A new report from the Albert Shanker Institute shows that teachers of color (including black, Hispanic, Asian and Pacific Islander, American Indian, and multiracial) — and especially male teachers of color — are underrepresented in the workforce, with large gaps in representation between teachers and students of color. What’s particularly astounding, though, is the share of black teachers in the workforce that declined in nine major cities across the U.S. over the last 10 years. New Orleans and Washington, D.C., saw the most significant declines at 24 percent and 28 percent, respectively, while trends for Hispanic teachers were more positive and stable across time. So, what is happening with our nation’s black teachers? Why are the numbers so low and continuing to decline?

The problem is both recruitment and retention. Of the two, recruitment seems more tangible and actionable, with retention of black teachers having less obvious solutions or strategies for improvement. Research shows teachers of color, specifically black teachers, can be more motivated to work with students of color and in hard-to-staff schools. Teachers of color are also disproportionately concentrated in high-need schools (urban, low-income with high proportions of students of color). But, teaching in poor schools and teaching black and brown kids is not why they leave the profession.

They leave because of working conditions. Research from the Shanker report indicates that teachers of color feel they don’t have a voice in education decisions and have limited professional autonomy in the classroom. The bottom line is that across the nation teachers of color are placed in schools that are more likely to have less desirable working conditions. And this impacts their desire and willingness to stay.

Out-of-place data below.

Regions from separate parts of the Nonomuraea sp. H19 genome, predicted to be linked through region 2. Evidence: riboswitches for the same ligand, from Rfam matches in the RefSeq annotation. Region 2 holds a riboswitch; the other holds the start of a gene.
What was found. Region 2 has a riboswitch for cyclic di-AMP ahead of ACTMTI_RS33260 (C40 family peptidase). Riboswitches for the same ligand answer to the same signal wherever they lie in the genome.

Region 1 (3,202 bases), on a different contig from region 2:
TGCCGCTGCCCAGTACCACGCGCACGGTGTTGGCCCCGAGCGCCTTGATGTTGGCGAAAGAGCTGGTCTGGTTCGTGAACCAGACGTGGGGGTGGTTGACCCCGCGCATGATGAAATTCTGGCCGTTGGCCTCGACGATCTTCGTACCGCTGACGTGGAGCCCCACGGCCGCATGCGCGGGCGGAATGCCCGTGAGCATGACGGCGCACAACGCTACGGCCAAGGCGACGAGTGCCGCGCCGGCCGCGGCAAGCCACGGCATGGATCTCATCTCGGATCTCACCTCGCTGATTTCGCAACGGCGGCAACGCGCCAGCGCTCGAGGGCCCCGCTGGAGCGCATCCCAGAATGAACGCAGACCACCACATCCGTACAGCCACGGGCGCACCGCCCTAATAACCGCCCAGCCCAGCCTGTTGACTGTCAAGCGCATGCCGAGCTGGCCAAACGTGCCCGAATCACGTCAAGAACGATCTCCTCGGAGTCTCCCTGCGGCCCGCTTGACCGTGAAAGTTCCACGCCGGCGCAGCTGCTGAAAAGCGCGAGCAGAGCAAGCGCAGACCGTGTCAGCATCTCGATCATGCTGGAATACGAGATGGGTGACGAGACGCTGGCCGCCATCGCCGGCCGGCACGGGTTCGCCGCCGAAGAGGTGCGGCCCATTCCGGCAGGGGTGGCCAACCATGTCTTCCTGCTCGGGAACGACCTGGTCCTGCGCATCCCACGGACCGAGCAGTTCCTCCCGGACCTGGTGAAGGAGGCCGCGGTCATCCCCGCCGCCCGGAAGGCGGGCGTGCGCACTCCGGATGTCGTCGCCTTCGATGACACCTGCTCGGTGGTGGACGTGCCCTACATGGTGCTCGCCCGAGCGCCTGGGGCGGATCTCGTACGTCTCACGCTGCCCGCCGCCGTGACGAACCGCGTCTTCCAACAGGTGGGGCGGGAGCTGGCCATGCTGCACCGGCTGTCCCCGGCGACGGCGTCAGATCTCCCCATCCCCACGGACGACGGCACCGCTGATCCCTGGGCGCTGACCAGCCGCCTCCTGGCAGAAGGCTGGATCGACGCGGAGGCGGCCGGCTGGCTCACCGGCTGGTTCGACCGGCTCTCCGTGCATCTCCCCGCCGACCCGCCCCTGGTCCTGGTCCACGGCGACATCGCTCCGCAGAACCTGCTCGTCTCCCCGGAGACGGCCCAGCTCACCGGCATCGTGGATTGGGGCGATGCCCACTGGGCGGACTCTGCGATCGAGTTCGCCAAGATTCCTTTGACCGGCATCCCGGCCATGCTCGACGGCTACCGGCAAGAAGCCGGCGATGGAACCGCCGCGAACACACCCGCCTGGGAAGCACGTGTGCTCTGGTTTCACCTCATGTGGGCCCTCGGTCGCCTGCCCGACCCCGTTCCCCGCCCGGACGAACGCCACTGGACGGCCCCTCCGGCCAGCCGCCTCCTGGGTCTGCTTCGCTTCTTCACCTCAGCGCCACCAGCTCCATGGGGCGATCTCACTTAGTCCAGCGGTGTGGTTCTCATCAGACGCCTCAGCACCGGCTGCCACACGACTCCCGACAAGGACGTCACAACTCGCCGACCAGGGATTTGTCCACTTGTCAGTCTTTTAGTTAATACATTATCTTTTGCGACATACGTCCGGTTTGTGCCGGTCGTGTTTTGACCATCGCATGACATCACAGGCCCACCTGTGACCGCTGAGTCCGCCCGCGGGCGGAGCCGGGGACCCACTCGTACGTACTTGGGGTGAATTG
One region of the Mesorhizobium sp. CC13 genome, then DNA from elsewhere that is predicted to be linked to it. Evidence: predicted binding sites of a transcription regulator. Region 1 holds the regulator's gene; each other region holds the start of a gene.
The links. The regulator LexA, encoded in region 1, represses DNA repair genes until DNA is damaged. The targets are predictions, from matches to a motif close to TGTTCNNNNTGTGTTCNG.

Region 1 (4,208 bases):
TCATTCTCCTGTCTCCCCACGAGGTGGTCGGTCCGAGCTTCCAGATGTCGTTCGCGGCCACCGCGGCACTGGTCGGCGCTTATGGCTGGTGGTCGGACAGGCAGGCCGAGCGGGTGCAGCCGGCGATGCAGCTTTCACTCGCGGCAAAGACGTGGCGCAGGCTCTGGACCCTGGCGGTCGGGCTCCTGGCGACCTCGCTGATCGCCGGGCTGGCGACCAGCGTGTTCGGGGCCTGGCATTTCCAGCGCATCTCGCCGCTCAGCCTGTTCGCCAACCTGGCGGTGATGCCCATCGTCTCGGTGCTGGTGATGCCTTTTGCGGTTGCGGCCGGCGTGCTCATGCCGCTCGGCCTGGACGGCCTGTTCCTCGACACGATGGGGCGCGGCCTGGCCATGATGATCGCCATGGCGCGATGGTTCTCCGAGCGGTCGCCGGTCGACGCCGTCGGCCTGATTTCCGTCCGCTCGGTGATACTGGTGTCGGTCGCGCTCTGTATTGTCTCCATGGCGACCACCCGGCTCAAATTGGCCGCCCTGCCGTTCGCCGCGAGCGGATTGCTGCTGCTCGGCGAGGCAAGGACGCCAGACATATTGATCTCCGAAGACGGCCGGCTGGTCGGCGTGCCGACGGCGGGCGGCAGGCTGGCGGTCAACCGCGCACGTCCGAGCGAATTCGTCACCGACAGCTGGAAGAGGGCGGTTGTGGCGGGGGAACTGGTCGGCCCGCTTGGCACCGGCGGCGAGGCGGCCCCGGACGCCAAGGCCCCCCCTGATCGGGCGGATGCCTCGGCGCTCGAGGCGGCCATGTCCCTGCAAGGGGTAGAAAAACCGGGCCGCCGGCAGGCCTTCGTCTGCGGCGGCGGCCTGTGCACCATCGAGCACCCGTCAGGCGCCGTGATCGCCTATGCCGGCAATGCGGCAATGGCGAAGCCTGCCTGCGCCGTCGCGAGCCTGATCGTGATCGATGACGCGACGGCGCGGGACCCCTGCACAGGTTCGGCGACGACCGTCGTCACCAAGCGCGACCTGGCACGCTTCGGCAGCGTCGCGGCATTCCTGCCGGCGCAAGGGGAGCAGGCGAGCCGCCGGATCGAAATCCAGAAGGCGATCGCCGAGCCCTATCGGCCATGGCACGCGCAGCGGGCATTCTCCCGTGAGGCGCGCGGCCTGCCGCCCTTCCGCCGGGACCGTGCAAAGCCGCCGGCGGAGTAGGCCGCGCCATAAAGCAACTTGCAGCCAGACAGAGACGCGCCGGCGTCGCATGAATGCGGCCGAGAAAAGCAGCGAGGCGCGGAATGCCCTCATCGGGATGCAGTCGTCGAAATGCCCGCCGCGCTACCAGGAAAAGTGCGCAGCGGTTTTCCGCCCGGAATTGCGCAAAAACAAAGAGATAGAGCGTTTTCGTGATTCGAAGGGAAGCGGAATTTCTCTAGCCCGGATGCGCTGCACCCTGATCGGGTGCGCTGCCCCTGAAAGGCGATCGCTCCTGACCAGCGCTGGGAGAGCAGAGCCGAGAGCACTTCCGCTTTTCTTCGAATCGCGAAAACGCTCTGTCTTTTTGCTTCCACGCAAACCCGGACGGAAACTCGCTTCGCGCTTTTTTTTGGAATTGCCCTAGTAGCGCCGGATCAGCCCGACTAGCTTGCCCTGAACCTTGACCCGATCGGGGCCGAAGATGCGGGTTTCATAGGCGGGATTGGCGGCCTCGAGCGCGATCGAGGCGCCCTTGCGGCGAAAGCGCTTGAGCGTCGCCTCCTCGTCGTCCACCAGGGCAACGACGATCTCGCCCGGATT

This study begins an important conversation by documenting the problem. But this quantitative exploration of data needs qualitative support to provide a deeper understanding of teachers’ perceptions regarding their practice, challenges, and general experiences in education. This will help administrators know better how to retain teachers of color in a profession that desperately needs them. It is also why we are currently engaged in a research study to better understand these very issues.

We have conducted more than 28 focus groups across five states, in an attempt to understand the experiences, issues of practice, and perceptions of current education issues — as well as educational themes most critical to — black and Hispanic teachers. Much like in the quantitative data provided by the Shanker report, our preliminary findings reveal the need for school organizations to take into account the distinctive needs of teachers of color and the unique workplace challenges they face. For example, black teachers often feel their decision to teach in hard-to-staff schools has a negative consequence on how they are perceived — they feel labeled as “bad teachers.” And, both black male and female teachers express that they are often hired to be rule-enforcers, not educators. According to the teachers we spoke with, stereotypes and additional roles are not only placed on teachers of color by fellow teacher colleagues, but also often by school administration.

While we continue to collect data, research like the Shanker study ignites questions about what supports need to be in place to ensure teachers of color are, in fact, acknowledged for their unique contributions and provided targeted professional development to address the unique challenges they face. I hope that our work and the work of others continues this dialogue and helps to find solutions to the needed improvements in recruitment and retention of teachers of color.

Photo credit: Molly Roberts